My colleagues and I have written a number of blogs and articles (Anderson & Stevenson, 2019), created video content, and even developed an entire clinical practice (Anderson et al., 2018) aimed at addressing the how because I believe it is the only way we can move “The Talk” to “The Walk”. When families begin to process the murky undercurrent of racism AND appreciate the important and beautiful aspects of being Black in America, their children will have the opportunity to practice thinking about, speaking about, and acting on negative race-related encounters. If you don’t think children are experiencing such encounters, chew on this: studies show 90 percent of Black children as young as eight report at least one annual encounter (Panther et al., 2010) and, increasingly, some children report 5 incidents of discrimination each day (English et al., 2020).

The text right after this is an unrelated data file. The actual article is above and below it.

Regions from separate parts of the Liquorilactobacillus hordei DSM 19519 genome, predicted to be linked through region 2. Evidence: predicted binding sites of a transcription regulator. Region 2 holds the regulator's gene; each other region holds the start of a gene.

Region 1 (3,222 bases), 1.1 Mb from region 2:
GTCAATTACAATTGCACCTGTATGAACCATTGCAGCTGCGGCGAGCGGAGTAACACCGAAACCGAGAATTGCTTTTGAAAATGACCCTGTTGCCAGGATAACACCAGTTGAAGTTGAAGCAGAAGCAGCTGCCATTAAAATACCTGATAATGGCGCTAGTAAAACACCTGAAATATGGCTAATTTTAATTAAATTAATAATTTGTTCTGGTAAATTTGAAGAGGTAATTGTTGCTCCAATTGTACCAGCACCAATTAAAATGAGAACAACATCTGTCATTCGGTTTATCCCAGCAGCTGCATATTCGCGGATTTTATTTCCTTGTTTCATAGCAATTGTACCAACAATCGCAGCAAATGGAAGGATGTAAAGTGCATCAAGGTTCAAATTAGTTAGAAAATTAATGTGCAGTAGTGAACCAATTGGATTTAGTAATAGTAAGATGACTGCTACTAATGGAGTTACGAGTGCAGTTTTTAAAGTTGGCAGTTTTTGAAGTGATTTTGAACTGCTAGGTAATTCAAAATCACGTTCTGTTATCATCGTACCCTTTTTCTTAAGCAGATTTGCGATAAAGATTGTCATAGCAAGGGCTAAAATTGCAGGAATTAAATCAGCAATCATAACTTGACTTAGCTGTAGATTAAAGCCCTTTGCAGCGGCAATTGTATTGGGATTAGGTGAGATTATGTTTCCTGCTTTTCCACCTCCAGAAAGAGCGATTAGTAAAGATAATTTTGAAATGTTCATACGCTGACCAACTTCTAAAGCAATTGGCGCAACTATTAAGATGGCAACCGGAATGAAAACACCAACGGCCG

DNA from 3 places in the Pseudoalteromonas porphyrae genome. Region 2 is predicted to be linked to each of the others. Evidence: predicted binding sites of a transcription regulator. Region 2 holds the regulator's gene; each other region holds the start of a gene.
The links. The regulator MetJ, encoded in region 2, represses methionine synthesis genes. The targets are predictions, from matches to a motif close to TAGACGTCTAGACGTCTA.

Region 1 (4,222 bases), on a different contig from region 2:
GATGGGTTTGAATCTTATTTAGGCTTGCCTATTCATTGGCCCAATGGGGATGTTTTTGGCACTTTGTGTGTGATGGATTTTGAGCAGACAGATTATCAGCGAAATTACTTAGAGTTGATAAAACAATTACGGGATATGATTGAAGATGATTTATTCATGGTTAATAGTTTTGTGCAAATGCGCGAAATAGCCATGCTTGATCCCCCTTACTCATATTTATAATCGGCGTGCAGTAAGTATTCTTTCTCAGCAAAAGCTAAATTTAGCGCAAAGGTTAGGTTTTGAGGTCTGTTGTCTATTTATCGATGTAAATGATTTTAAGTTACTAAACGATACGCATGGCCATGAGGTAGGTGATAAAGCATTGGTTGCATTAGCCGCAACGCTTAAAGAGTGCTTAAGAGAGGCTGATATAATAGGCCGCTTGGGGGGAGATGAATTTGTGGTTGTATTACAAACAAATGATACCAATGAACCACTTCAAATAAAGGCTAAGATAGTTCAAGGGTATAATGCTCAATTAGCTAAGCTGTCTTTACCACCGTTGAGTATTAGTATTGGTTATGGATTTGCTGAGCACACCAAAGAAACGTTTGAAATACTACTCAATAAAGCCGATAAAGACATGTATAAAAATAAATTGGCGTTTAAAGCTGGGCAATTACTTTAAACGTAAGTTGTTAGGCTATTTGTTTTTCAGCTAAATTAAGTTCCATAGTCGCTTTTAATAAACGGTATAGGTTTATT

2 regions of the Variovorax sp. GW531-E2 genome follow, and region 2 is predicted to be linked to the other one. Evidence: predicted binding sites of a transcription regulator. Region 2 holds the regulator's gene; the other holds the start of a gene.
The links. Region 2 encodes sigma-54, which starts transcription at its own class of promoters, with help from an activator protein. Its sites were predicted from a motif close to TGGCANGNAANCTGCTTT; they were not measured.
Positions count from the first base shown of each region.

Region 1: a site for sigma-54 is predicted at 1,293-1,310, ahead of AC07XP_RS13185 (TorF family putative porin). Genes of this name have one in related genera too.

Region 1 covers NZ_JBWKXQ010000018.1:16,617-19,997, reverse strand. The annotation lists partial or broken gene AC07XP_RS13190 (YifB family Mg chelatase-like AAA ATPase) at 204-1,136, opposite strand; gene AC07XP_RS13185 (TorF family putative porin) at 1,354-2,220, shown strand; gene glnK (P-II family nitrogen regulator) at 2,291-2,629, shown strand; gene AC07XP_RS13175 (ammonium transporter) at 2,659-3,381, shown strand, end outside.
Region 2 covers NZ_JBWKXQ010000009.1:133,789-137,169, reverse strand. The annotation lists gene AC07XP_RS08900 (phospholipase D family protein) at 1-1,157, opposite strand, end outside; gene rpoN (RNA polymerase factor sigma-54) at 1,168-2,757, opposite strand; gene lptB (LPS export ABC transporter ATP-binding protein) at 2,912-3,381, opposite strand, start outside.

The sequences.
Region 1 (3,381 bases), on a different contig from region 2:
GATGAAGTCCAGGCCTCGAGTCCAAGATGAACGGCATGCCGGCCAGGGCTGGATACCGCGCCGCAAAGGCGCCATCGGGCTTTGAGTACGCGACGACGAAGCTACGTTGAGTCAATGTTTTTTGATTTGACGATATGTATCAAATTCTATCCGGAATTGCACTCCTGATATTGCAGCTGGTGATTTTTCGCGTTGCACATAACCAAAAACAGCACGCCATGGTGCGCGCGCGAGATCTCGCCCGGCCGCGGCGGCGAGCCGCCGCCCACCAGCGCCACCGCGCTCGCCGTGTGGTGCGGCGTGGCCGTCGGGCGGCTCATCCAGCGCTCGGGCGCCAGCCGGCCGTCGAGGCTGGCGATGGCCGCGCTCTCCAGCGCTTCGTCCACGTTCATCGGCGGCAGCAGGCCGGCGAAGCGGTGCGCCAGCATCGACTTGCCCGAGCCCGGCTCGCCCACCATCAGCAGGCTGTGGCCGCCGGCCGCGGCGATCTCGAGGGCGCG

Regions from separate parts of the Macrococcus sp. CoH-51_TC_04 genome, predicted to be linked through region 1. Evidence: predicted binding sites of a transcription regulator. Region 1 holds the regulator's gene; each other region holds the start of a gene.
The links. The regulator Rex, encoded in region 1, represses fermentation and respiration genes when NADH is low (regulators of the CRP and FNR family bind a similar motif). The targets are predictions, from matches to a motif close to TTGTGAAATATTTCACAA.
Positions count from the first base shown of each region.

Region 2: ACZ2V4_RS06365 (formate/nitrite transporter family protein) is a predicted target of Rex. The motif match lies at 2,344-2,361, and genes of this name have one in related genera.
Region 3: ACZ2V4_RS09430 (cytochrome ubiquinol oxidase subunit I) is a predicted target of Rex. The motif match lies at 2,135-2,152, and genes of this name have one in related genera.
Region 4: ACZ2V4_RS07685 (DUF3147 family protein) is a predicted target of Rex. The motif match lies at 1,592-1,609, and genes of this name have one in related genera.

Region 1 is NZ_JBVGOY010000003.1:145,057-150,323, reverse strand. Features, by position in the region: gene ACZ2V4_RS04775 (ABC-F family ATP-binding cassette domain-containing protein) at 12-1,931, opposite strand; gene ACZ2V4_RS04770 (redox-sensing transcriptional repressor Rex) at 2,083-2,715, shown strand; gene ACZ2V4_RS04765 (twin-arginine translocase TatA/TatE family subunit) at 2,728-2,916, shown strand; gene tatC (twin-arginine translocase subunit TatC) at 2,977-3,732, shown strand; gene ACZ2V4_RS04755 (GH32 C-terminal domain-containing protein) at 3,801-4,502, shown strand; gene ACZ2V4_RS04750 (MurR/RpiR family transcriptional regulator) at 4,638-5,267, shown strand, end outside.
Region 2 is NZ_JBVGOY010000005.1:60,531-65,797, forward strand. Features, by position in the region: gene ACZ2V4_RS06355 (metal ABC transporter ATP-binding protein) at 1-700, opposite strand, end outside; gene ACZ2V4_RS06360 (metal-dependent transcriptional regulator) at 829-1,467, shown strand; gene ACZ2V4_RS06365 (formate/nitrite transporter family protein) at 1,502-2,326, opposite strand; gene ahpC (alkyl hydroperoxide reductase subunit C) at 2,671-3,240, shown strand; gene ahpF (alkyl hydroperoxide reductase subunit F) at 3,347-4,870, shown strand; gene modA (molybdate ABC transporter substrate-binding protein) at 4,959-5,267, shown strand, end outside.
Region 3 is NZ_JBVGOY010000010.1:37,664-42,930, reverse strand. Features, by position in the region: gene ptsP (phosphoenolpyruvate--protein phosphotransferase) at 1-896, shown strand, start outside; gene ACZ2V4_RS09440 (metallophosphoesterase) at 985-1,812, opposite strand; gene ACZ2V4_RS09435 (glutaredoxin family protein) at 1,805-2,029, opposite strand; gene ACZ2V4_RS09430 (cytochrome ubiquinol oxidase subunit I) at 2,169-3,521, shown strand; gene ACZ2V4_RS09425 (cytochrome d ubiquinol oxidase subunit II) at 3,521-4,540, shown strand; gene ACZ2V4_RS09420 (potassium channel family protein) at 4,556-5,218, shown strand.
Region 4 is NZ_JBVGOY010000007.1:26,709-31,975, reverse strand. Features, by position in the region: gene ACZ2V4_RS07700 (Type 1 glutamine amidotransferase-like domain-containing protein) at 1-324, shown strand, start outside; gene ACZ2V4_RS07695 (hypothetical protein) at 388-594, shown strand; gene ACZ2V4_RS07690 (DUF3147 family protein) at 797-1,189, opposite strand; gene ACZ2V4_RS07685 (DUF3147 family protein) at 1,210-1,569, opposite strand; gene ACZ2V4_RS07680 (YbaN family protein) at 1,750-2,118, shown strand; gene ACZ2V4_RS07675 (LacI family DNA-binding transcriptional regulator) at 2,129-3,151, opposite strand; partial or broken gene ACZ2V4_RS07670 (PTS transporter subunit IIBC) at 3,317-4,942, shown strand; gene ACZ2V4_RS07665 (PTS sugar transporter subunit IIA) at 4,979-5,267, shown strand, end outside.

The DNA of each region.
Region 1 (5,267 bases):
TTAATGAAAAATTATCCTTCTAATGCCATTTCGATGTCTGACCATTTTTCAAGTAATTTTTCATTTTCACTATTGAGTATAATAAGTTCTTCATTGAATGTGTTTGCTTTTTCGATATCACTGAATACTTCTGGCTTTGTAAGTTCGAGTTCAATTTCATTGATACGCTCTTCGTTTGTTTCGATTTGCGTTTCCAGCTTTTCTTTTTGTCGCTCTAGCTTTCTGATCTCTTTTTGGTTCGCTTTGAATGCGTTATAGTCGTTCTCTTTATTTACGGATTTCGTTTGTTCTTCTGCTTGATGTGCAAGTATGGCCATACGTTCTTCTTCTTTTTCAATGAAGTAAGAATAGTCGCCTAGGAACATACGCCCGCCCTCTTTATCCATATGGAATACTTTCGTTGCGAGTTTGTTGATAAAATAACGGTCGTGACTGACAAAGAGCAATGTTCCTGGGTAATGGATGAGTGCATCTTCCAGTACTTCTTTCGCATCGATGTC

Here are some tips for how to get us moving towards thinking, speaking, and acting about race with our kids:
When we look at our children, we often think their personalities are most important. But tragically, in a shoot first assassinate character later society, there’s a critical importance to recognizing and valuing racial identity. You might be wondering then how it’s possible for you not to bring your own baggage to these talks? Or whether you have the skills to actually do it? When you do talk with your children, does it stress you out? What kind of barriers are in your path to engage in dialogue? To have “The Talk” well, we have to engage in some inner dialogue and practice stress reduction techniques to be competent during these conversations. Just spending some time thinking about and potentially processing these questions with yourself or a trusted partner may be enough to get you ready for the discussion.